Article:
A $150 million interchange that Manteca leaders have no inkling of how they will pay to fund could end up killing a long-awaited SaveMart store at Woodward Avenue and Atherton Drive as well as costing the city a proposed 120,000-square-foot furniture store along the 120 Bypass as well as other future retail.
A representative of a development firm that is submitting plans for the 85,000-square-foot shopping center in South Manteca that SaveMart has already signed on as the anchor told the Manteca City Council Tuesday the proposed increased major road fees being charged to growth would kill the project.
The proposed road fee would take the overall fees for the project from $2 million to $3.5 million for a 75 percent jump. It would mean fees would cost $25 per square foot or a third of the $75 per square foot cost to build the retail complex that could have as many as 15 additional storefronts. SaveMart alone would provide 100 jobs.
Developer Bill Filios told the council he is working with a major furniture company that wants to build a 125,000-square-foot store — the same size as the Target Store in Spreckels Park — along the 120 Bypass. The major road fee increase would send the Public Facilities Improvement Plan fees for the proposed store to $4.5 million.
“They would be paying more in fees than for the land,” Filios said. “It would be impossible to do the deal.”
Councilman Richard Silverman believes the sensible thing to do is to drop two new interchange projects for the major road project list that comes in at $306 million over the next 20 years that growth would pay. In many cases the fees will cover just 30 percent of planned work.
Silverman’s suggestion would be to drop two new interchanges on Highway 99 — one for the future extension of Lovelace Road north of Lathrop Road and the other for the Raymus Expressway south of Austin Road.
The $306 million includes $15 million or roughly a third of the $45 million cost for Lovelace. It also includes $75 million for the Raymus interchange or half of the $150 million cost. That interchange is more expensive as the freeway would have to be shifted to the east as was done on Highway 99 and Jack Tone Road in Ripon to accommodate ramps as well as to have the overcrossing clear the Union Pacific Railroads tracks. Dropping the two interchanges would slice $90 million off the $306 million project list and allow fees to be slashed 29 percent across the board.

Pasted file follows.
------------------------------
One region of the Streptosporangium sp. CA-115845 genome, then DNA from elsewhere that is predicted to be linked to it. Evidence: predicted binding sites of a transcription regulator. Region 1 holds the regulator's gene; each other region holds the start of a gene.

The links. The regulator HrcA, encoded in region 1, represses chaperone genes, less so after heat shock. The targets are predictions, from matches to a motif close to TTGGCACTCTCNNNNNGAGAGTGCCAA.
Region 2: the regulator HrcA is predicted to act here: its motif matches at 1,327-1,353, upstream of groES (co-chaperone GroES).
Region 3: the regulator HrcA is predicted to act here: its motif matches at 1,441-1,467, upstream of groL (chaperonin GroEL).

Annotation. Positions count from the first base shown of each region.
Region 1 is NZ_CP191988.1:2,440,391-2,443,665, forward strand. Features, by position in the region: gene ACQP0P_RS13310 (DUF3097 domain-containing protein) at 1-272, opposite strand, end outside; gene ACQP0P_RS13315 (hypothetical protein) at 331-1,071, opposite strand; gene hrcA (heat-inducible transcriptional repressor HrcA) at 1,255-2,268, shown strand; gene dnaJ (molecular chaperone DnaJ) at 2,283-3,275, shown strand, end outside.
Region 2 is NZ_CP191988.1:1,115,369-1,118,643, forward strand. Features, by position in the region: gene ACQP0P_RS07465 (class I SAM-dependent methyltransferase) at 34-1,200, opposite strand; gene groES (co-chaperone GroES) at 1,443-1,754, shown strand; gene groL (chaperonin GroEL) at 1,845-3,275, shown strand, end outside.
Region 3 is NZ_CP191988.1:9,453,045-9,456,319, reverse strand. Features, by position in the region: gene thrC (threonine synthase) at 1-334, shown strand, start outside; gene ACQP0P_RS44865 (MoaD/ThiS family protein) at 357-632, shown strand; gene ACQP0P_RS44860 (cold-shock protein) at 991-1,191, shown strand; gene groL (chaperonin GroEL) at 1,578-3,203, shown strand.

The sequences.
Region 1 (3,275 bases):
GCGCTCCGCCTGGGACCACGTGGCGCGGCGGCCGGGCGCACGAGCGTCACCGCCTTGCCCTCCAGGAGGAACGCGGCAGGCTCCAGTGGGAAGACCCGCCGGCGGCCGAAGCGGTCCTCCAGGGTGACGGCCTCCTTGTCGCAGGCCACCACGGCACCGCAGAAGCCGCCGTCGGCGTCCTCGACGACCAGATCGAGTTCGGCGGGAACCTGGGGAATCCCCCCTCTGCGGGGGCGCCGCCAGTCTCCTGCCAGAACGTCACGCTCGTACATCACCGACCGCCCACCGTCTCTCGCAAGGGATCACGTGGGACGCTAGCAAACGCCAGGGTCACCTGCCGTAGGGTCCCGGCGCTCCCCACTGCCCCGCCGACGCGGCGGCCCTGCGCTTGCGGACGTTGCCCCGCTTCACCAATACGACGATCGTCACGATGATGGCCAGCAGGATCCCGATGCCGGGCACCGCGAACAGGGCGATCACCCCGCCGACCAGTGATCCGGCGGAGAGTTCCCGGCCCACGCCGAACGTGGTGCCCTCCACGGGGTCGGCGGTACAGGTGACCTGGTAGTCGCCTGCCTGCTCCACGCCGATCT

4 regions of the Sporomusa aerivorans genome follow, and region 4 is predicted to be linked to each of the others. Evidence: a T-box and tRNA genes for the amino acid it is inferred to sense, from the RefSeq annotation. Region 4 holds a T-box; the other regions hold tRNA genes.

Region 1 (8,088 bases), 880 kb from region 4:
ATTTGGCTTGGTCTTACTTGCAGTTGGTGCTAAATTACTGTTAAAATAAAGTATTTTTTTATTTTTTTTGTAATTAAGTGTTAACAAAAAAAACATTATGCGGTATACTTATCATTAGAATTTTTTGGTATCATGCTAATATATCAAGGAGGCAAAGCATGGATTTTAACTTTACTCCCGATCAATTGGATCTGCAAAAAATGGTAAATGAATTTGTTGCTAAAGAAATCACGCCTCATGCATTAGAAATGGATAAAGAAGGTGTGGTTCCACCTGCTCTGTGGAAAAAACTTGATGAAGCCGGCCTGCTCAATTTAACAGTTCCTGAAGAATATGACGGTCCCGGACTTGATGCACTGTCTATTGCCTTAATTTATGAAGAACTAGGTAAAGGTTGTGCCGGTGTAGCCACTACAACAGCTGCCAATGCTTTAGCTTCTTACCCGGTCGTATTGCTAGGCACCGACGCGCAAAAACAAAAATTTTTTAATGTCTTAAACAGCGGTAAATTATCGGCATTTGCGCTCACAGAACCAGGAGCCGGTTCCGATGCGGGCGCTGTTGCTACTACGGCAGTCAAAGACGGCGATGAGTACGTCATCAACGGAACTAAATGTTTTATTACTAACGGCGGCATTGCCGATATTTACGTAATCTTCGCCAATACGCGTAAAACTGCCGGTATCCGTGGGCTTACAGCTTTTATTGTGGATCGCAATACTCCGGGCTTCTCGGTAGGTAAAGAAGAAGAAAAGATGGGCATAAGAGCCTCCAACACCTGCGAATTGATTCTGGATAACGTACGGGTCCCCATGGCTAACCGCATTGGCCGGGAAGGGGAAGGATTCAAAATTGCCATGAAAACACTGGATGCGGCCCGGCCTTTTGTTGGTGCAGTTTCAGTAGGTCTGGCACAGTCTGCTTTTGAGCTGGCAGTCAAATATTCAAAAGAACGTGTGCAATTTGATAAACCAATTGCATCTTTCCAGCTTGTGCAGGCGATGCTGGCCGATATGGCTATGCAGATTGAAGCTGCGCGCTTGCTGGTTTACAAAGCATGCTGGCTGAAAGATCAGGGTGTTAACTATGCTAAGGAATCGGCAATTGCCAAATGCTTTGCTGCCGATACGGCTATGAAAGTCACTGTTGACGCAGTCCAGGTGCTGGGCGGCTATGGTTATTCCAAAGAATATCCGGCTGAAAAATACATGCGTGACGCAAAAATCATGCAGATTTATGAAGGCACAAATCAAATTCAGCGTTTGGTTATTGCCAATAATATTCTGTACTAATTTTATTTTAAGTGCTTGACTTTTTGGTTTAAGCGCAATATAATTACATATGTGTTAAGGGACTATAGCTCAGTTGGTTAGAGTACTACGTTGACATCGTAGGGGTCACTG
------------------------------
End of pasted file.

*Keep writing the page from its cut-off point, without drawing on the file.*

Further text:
The city has no funding source identified for the non-growth portion of the needed major road work including the other half of the $150 million for the Raymus interchange and the remaining $30 million for the Lovelace interchange.
The council ended up declining to adopt the new fees. Instead they instructed staff to set up workshops within 45 days to find ways to pare the list of projects. Council noted that while the fees have been a work in progress for 10 years, adding a few months to the process “to do it right” made sense.
The council rejected the idea of tapping into reserves or the general fund to pay down road fee charges for retail or business parks. Silverman likened such a move as “robbing Peter to pay Paul” as it would take money away from other projects the community has expressed a desire for such as an aquatics center.
By not adopting fees and adding at least another 45 days before any action is taken, the SaveMart project could avoid paying any increased fee for major roads. Fees are collected before a building permit is issued. The applicable fees in place at the time the permit is issued are what are charged, not fee increases yet to be made.
“We (Manteca) can’t put up a no business sign,” Silverman said.
Councilwoman Debby Moorhead — who along with colleague Gary Singh — will be the council representatives at the fee workshops agreed.
“The fees are way too high,” she said.
Filios stressed the need for infrastructure such as interchanges and that developers were willing to pay for them. Built he added they have to be reasonable.
He noted Federal Express originally looked at Austin Road Business Park to put in place their 800,000-square-foot facility that eventually ended up in Tracy. Filios said they picked Manteca as their top choice but once they saw the Austin Road interchange they essentially said “no way.”
Of the $306 million the proposed road fees are based on, a half is to cover interchange work. Besides the Lovelace and Raymus interchanges the fees would generate:
u$12 million for the McKinley Avenue/120 Bypass interchange first phase. Funding for the balance has been identified.
u$5 million to complete loop ramps at the McKinley interchange at a future date.
u$10 million for a third of the cost of improving the Airport Way/120 interchange.
u$10 million for a third of the cost of improving the Main Street/120 interchange.
u12 million for the Union Road/120 Bypass interchange.
u$10 million to widen Louise Avenue across Highway 99.
u$10 million to widen Cottage Avenue across Highway 99.
To contact Dennis Wyatt, email email@example.com